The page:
Knoxville: The “City of Knoxville” Arriving from Chattanooga in 1891
Known to be the first “planned city” in the west, Knoxville was initially settled by General James White in 1786. The General had a fort built below the junction of the Holston and French Borad Rivers to protect his family from attacks by the Cherokee Indians who still claimed the section he had purchased from North Carolina in 1783 as theirs. In 1790, President George Washington appointed William Blount as Governor of all the United States territory below the Ohio River and Governor Blount selected White’s Fort as the capital.
Named for Henry Knox, Secretary of War in George Washington’s cabinet, the town of Knoxville was organized in 1791 after a treaty had been signed in which the Cherokees ceded the tract of land which includes present day Knox County and Knoxville to the United States Government.
By 1891, Knoxville had grown into a major river port terminal at the head of navigation on the Tennessee River. Utilizing specially designed hits that were constructed and launched above the rapids at Chattanooga facilitated this development. Prior to this, navigation had long been restricted to only flatboats which were simply floating boxes of produce that were drifted and manhandled downstream with sweeps. After the journey they were broken up and sold as lumber.
The moods of the Tennessee River, which was so often and unpredictably ravaged by floods emanating from the mountains of Appalachia to the northeast, have, since those earlier times been tamed by constant improvement under the custody of the Tennessee Valley Authority. These improvements have had an enormous impact on the stability of all the waterways of the region.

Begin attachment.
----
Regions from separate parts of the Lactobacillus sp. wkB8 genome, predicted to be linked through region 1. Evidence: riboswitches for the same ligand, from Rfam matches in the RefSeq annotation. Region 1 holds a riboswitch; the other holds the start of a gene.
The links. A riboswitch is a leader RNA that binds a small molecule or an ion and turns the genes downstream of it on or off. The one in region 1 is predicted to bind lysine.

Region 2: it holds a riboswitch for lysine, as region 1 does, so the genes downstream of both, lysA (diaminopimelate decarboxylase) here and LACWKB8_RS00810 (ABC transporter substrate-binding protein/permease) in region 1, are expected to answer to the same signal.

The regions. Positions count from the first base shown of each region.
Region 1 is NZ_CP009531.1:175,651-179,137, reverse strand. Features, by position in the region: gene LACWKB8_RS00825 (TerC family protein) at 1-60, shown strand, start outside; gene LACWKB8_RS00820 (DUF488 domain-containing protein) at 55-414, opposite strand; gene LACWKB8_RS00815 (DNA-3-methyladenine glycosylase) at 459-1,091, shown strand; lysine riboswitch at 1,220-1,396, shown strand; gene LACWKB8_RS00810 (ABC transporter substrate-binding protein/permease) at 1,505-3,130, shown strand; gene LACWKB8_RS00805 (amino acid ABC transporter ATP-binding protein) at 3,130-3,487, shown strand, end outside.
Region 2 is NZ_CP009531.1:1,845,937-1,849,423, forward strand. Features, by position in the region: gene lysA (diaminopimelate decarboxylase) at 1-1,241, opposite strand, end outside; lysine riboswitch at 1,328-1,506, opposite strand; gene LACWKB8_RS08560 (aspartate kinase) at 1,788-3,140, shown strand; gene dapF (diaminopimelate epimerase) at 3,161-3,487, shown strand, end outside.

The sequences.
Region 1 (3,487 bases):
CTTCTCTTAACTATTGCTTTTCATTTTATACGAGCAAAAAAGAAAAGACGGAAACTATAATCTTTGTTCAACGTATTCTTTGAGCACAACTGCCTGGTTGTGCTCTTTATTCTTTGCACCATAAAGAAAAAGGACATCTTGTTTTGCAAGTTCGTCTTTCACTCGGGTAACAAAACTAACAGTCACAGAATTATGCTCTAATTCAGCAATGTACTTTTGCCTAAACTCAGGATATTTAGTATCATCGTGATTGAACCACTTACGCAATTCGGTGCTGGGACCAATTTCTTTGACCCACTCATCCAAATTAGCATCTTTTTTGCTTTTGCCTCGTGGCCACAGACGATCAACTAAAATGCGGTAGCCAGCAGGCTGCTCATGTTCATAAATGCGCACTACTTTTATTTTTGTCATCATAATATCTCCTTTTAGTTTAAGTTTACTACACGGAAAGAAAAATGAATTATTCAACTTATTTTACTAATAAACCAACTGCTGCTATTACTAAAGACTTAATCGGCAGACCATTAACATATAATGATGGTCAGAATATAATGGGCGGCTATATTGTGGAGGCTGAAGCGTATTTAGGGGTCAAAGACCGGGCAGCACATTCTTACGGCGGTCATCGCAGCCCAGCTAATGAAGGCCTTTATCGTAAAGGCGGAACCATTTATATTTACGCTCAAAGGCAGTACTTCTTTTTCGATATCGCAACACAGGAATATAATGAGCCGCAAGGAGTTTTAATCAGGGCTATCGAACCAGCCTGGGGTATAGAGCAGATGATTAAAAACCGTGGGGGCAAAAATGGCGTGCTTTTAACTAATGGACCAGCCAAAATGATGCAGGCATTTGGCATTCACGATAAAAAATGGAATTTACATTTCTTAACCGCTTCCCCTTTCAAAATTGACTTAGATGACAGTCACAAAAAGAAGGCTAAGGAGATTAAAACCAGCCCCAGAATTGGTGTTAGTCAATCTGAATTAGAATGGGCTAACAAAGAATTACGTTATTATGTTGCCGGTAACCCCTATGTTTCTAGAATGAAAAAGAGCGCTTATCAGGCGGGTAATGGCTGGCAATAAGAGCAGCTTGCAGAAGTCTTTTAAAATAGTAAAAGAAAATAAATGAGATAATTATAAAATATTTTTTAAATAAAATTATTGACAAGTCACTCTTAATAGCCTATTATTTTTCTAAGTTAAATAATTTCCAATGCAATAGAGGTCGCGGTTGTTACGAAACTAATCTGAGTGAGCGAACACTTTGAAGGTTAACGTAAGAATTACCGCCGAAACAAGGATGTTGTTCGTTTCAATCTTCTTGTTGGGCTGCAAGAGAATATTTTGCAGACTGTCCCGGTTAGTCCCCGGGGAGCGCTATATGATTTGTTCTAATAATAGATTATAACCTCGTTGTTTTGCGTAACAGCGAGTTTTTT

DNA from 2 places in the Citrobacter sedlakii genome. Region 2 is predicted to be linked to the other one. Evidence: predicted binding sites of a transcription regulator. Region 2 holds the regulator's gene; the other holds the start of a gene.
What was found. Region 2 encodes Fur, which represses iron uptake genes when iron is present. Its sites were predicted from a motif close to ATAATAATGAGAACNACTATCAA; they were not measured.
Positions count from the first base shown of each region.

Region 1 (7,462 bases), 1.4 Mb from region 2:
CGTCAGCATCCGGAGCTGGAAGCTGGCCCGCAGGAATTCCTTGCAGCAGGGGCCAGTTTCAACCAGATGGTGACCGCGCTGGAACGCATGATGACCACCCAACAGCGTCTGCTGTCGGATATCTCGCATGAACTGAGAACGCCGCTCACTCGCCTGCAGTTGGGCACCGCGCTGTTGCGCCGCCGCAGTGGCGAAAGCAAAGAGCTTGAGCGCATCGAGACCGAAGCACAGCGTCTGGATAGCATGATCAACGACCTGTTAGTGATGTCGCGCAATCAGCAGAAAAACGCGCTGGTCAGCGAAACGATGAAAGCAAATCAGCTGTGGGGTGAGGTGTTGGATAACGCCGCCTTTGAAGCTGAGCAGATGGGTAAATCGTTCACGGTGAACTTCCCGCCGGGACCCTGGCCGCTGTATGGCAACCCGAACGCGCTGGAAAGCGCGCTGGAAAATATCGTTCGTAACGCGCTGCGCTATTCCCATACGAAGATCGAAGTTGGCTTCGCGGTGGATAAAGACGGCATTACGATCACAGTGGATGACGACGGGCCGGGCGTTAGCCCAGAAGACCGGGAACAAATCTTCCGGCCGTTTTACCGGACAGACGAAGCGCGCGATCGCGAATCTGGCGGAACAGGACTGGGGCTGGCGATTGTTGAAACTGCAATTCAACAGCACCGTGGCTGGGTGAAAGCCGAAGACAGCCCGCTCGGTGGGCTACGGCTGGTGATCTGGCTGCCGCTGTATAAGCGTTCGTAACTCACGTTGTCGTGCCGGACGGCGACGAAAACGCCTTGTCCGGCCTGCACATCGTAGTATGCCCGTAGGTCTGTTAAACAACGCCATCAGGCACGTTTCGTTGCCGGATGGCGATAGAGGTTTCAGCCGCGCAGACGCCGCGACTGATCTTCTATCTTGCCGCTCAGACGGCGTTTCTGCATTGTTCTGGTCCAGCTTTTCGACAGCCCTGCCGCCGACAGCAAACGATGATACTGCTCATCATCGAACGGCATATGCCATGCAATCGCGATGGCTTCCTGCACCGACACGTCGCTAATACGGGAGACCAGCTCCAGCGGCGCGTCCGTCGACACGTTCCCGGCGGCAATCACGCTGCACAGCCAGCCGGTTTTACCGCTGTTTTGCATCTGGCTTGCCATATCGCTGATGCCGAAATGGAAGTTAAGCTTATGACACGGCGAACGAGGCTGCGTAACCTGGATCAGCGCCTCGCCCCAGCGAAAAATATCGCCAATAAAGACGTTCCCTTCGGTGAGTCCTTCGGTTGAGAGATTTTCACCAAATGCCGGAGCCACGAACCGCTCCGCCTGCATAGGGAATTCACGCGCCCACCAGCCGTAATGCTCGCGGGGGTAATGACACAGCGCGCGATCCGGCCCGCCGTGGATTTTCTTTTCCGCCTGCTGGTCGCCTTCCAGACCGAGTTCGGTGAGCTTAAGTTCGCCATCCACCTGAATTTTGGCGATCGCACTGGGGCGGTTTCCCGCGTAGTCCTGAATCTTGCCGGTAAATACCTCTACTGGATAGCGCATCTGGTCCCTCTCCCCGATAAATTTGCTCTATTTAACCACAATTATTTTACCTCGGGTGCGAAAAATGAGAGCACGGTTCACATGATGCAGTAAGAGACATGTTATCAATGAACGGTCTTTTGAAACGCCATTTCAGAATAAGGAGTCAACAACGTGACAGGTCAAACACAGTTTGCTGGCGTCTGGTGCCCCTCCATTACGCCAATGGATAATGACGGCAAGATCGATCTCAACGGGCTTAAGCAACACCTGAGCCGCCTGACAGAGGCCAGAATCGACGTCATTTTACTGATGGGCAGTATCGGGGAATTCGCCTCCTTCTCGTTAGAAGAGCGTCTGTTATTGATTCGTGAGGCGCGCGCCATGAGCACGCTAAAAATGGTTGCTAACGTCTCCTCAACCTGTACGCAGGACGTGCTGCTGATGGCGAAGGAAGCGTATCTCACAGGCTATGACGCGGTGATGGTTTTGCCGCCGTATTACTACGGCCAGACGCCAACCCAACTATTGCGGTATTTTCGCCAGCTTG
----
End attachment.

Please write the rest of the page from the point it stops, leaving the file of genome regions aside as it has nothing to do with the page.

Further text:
One of a fleet of vessels of similar size, the 140 foot long “City of Knoxville” initially employed in the freight business, later became an excursion boat. It often appeared in old daguerreotypes with both decks crowded with day- trippers enjoying the scenic delights of the spectacular new 250-mile extension of navigable waterway.
This panorama of Knoxville shows the steam packet “City of Knoxville” approaching the city from Chattanooga in the southwest. It includes the University of Tennessee (formerly Blount College) to the left, the Southern Railroad Bridge (built in 1876), the Court House and the Gay Street Bridge (built in 1876). The bridge has a sign at its entrance warning: “$5 FINE TO RIDE OR DRIVE FASTER THAN A WALK ON THIS BRIDGE! ”